This mornings dawn brought with it a lingering fog and the fresh air that only comes from an overnight rain. It has been some time since I have ventured out to perceive the world through the lenses of my camera. Too long really, and while work and other commitments are the culprit, I can confess that the imposed break has been good.
I might well have referred to this image as the “Return of the Muse”. I have been quite busy with the office part of photography setting up the logistics for two workshops and have just neglected the joyful, and simple, pursuit of making images. You cannot predict when the muse will appear and in many instances it is when you least expect it.
Let me state the obvious, from a photographers perspective, that it is important to always carry a camera. I do whether I shoot or not as being prepared is a 100 percent proposition in my way of thinking. When light happens and you are without the tools, well you get the idea.
Iceland is a country of immense beauty. In my mind it is one of the most diverse landscapes in the world despite being and island country. It is volcanic and glaciated and it is these singular natural forces that have largely shaped the landscape. From windswept volcanic planes, to the mountainous highlands, fjords, coastlines, glaciers, and myriad rivers and waterfalls, it is a place that presents one with so many photographic opportunities. The islands location in the Northern hemisphere also brings almost continuous light, with an extended twilight in the summer, and much shorter days in the winter, which affords one the opportunity to see the dancing Northern Lights. It is also a place of extremes, especially regarding the weather, which can change hour by hour. And in fact that is the old adage in Iceland that if you don’t like the weather, just give it an hour. The countries population of around 360,000 is out numbered by the sheep, and the number of visitors and tourists who flock there. The sheep of course are permanent residents. It is one of my favorite places on this planet.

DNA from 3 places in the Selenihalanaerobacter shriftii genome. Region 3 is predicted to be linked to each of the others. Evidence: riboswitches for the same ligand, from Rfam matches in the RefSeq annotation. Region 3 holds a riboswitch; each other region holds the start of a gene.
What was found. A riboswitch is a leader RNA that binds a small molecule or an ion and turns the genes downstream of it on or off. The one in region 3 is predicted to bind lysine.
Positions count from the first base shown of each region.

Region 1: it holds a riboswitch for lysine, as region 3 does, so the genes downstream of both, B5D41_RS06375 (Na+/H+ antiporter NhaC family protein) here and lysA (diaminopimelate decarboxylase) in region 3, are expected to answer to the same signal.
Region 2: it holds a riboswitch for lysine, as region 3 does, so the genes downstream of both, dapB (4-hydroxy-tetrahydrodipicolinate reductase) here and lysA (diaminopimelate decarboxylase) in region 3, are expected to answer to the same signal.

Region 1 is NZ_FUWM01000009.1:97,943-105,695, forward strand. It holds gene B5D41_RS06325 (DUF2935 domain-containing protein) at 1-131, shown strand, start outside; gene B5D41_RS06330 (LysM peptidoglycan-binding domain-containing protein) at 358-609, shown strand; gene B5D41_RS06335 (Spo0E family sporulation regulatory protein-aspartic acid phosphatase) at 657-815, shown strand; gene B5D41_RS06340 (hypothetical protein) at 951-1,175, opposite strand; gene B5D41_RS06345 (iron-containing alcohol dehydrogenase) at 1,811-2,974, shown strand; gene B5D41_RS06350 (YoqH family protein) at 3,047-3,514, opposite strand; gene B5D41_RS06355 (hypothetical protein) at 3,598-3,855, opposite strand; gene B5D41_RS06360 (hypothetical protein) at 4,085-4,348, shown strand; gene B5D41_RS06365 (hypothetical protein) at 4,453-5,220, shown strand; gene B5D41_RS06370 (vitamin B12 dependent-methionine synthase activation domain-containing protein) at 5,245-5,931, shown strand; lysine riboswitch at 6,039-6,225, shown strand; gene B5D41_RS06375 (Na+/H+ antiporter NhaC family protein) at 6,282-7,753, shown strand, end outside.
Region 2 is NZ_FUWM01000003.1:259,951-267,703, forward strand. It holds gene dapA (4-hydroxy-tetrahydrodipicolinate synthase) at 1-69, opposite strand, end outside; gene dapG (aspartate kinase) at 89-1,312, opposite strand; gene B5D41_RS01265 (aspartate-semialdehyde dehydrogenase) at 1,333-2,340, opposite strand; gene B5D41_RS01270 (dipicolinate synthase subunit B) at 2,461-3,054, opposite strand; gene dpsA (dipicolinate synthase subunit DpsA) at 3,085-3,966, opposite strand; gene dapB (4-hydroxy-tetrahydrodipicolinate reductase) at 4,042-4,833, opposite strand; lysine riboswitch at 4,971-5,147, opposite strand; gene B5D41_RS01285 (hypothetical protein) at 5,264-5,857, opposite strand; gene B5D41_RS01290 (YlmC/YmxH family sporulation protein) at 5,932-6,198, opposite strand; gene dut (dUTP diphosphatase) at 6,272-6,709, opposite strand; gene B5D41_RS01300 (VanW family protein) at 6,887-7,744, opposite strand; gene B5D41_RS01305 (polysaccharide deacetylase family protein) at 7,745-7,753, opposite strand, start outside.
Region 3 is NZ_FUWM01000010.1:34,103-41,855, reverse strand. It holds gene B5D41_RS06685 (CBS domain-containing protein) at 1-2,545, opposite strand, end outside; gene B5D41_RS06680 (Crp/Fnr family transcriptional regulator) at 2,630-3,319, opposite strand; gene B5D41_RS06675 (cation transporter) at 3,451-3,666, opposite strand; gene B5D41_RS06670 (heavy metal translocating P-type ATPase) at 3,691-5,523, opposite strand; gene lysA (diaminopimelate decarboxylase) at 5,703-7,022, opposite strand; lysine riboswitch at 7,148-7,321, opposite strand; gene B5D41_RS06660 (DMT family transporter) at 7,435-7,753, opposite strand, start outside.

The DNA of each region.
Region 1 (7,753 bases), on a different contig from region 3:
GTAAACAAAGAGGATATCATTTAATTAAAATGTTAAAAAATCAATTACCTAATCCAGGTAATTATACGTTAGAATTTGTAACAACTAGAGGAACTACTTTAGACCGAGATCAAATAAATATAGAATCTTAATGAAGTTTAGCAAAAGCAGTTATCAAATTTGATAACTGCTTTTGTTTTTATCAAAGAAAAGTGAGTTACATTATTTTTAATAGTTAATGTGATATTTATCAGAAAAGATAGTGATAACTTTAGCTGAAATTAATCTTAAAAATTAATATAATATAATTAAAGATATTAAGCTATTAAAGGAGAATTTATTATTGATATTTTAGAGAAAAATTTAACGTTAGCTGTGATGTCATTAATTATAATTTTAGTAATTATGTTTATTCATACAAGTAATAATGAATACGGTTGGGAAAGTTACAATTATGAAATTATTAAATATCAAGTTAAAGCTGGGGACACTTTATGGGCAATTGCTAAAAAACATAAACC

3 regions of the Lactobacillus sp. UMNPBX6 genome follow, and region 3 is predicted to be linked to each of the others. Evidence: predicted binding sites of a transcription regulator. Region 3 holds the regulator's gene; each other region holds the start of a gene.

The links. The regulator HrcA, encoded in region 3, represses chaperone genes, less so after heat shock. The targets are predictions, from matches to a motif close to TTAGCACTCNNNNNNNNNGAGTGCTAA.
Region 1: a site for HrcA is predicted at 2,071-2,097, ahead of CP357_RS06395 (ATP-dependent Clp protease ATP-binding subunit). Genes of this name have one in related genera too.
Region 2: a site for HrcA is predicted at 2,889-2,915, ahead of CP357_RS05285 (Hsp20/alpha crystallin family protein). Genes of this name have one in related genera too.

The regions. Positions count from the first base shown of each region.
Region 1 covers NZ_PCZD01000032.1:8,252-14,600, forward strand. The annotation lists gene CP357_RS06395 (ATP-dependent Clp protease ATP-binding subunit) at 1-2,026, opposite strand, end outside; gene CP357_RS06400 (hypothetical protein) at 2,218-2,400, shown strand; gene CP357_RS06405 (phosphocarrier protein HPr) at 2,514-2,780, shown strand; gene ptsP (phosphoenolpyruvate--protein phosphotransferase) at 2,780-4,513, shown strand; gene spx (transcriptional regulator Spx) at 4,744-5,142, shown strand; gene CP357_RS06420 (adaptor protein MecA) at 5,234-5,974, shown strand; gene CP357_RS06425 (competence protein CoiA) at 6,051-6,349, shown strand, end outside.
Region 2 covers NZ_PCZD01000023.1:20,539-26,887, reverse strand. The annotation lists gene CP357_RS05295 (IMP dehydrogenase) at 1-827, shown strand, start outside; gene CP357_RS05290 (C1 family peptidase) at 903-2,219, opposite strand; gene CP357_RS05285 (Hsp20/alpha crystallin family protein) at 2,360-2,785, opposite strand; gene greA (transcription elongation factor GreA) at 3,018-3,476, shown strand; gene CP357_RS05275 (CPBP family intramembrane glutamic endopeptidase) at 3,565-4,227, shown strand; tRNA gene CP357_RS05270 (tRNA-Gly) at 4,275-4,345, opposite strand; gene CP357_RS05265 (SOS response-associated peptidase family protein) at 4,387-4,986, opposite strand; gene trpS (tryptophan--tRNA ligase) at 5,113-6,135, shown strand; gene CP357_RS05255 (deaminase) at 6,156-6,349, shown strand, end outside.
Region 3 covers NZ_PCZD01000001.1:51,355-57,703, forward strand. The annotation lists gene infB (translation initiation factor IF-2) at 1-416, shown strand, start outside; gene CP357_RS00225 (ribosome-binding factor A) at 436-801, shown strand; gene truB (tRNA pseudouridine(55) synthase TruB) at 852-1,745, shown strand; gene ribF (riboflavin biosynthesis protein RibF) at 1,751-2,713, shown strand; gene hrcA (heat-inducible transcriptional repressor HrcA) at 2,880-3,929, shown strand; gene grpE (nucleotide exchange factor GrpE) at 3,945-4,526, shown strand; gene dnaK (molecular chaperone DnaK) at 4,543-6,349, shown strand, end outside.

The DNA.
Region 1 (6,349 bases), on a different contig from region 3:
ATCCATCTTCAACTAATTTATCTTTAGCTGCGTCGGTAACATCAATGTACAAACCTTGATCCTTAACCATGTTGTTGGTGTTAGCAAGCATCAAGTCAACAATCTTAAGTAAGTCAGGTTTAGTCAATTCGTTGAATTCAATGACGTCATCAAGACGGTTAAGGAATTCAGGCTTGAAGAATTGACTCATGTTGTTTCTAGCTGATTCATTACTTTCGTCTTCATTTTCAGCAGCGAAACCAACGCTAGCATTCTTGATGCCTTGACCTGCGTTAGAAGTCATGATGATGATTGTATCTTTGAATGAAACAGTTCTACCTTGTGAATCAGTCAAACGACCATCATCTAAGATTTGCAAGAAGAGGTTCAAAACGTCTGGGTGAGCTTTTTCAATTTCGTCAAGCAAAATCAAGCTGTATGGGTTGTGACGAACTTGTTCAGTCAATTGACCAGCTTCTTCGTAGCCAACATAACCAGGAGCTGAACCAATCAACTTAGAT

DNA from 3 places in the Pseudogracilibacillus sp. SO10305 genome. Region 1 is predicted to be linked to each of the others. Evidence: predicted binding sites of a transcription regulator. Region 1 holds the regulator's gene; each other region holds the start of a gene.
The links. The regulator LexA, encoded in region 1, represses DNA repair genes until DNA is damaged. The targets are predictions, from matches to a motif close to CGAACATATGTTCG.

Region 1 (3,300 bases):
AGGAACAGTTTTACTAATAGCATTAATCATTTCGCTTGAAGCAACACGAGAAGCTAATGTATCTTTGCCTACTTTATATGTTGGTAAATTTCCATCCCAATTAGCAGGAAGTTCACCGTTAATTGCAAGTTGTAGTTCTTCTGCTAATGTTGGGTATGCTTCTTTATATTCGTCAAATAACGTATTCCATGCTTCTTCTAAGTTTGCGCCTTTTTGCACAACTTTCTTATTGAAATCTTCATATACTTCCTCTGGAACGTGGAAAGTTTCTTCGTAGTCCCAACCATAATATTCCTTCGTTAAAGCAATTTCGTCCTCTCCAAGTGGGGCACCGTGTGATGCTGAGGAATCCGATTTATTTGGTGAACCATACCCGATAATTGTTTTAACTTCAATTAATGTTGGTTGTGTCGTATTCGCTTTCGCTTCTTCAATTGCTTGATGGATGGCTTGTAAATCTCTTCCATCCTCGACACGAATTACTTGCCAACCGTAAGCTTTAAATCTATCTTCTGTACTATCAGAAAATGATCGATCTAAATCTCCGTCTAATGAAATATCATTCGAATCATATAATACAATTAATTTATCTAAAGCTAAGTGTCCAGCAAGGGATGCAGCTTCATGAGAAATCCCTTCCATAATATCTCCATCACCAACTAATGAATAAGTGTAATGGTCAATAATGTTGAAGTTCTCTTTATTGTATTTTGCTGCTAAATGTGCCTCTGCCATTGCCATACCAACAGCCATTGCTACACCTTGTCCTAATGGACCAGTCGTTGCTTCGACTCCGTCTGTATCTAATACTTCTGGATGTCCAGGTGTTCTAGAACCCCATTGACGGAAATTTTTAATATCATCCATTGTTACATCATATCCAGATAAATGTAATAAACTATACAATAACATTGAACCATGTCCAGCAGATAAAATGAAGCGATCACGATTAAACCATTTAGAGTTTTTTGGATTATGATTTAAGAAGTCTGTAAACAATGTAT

Let me start by saying that I do not intend for this post to be a giant primer on long exposure image making. Nor is it a justification for the techniques over a more traditional approach to capturing a scene. A great deal of my current landscape or architectural work is not specifically long exposure. But in the right conditions - environmental and type of light - I appreciate how it can bring a kind of hyper clarity to the subject that is uniquely contrasted against the soft rendering of sky and water.
Well, it is New Year’s Eve, 2018. This has been a fairly busy year with some personal growth and certainly a few “firsts” for me relative to photography. I co-led my two annual photography workshops this year with my two pals, Martin Radigan and Vern Pattterson. This was the third year for our Spring, and Fall, West Virginia landscape workshops and we had some great clients and photographers join us as we traipsed around the West Virginia Highlands.
I am off today. A blessed reprieve from the office and the learning curve that has come with a new position. Sometimes the brain just goes on overload and requires a day of nothing. The weather seems to support my mood as well. It has been a tough several weeks that saw the failure of all of my back-up drives and the loss of thousands of RAW files dating back over 15 years. I did not lose them all which is fortunate, and I did not lose my Photoshop master files which is another blessing. I do not have a diagnostic answer for the failures but I was running an older laptop-based system, not enough RAM, too much reading and writing to drives, and not running Disk Warrior repair as often as I should have. Well, it is what it is. A wake up call to retool a bit and perhaps I needed to let some things go and open up more space in my life.